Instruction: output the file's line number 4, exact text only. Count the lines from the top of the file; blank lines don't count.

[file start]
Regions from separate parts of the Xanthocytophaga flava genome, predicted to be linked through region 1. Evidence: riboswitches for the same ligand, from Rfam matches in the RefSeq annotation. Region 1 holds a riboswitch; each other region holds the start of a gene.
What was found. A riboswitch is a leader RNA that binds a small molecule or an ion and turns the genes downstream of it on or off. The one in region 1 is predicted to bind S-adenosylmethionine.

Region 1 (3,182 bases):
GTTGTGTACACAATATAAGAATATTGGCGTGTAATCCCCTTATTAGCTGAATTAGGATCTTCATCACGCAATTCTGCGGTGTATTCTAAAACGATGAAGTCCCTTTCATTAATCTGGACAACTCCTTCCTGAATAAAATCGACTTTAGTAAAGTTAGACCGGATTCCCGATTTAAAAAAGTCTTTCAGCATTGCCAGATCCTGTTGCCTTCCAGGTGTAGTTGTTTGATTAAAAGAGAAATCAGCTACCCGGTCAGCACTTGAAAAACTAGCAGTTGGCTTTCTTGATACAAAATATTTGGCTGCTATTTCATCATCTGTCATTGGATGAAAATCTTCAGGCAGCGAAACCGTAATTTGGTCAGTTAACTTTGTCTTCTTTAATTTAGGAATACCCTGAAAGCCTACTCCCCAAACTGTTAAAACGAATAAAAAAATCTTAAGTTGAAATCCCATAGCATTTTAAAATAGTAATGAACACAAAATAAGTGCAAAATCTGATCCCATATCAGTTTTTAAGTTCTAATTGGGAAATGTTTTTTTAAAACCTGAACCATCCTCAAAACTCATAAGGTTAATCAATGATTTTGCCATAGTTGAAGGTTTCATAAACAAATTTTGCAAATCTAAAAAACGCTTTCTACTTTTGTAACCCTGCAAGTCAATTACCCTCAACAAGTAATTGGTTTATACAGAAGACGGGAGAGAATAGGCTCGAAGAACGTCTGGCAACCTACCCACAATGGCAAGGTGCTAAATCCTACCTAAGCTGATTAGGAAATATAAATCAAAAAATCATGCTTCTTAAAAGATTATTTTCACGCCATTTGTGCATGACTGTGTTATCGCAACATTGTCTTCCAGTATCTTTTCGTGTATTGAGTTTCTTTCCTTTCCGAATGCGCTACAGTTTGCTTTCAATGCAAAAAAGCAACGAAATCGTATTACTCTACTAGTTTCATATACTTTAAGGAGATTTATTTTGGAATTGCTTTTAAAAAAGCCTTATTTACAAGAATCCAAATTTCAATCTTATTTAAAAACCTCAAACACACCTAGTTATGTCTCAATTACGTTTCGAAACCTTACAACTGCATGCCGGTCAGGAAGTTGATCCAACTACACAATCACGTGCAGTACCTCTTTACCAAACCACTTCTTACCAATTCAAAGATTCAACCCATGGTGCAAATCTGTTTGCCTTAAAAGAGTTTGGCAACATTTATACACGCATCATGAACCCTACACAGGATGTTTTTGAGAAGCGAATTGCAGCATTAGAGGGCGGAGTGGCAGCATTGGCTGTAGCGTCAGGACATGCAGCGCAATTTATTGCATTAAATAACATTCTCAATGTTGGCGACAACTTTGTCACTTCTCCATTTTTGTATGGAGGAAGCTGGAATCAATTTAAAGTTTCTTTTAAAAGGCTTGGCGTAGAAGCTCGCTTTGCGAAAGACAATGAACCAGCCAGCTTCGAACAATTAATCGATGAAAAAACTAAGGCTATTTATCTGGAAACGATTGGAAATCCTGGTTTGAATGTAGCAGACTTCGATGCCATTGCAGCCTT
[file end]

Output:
GTTGTGTACACAATATAAGAATATTGGCGTGTAATCCCCTTATTAGCTGAATTAGGATCTTCATCACGCAATTCTGCGGTGTATTCTAAAACGATGAAGTCCCTTTCATTAATCTGGACAACTCCTTCCTGAATAAAATCGACTTTAGTAAAGTTAGACCGGATTCCCGATTTAAAAAAGTCTTTCAGCATTGCCAGATCCTGTTGCCTTCCAGGTGTAGTTGTTTGATTAAAAGAGAAATCAGCTACCCGGTCAGCACTTGAAAAACTAGCAGTTGGCTTTCTTGATACAAAATATTTGGCTGCTATTTCATCATCTGTCATTGGATGAAAATCTTCAGGCAGCGAAACCGTAATTTGGTCAGTTAACTTTGTCTTCTTTAATTTAGGAATACCCTGAAAGCCTACTCCCCAAACTGTTAAAACGAATAAAAAAATCTTAAGTTGAAATCCCATAGCATTTTAAAATAGTAATGAACACAAAATAAGTGCAAAATCTGATCCCATATCAGTTTTTAAGTTCTAATTGGGAAATGTTTTTTTAAAACCTGAACCATCCTCAAAACTCATAAGGTTAATCAATGATTTTGCCATAGTTGAAGGTTTCATAAACAAATTTTGCAAATCTAAAAAACGCTTTCTACTTTTGTAACCCTGCAAGTCAATTACCCTCAACAAGTAATTGGTTTATACAGAAGACGGGAGAGAATAGGCTCGAAGAACGTCTGGCAACCTACCCACAATGGCAAGGTGCTAAATCCTACCTAAGCTGATTAGGAAATATAAATCAAAAAATCATGCTTCTTAAAAGATTATTTTCACGCCATTTGTGCATGACTGTGTTATCGCAACATTGTCTTCCAGTATCTTTTCGTGTATTGAGTTTCTTTCCTTTCCGAATGCGCTACAGTTTGCTTTCAATGCAAAAAAGCAACGAAATCGTATTACTCTACTAGTTTCATATACTTTAAGGAGATTTATTTTGGAATTGCTTTTAAAAAAGCCTTATTTACAAGAATCCAAATTTCAATCTTATTTAAAAACCTCAAACACACCTAGTTATGTCTCAATTACGTTTCGAAACCTTACAACTGCATGCCGGTCAGGAAGTTGATCCAACTACACAATCACGTGCAGTACCTCTTTACCAAACCACTTCTTACCAATTCAAAGATTCAACCCATGGTGCAAATCTGTTTGCCTTAAAAGAGTTTGGCAACATTTATACACGCATCATGAACCCTACACAGGATGTTTTTGAGAAGCGAATTGCAGCATTAGAGGGCGGAGTGGCAGCATTGGCTGTAGCGTCAGGACATGCAGCGCAATTTATTGCATTAAATAACATTCTCAATGTTGGCGACAACTTTGTCACTTCTCCATTTTTGTATGGAGGAAGCTGGAATCAATTTAAAGTTTCTTTTAAAAGGCTTGGCGTAGAAGCTCGCTTTGCGAAAGACAATGAACCAGCCAGCTTCGAACAATTAATCGATGAAAAAACTAAGGCTATTTATCTGGAAACGATTGGAAATCCTGGTTTGAATGTAGCAGACTTCGATGCCATTGCAGCCTT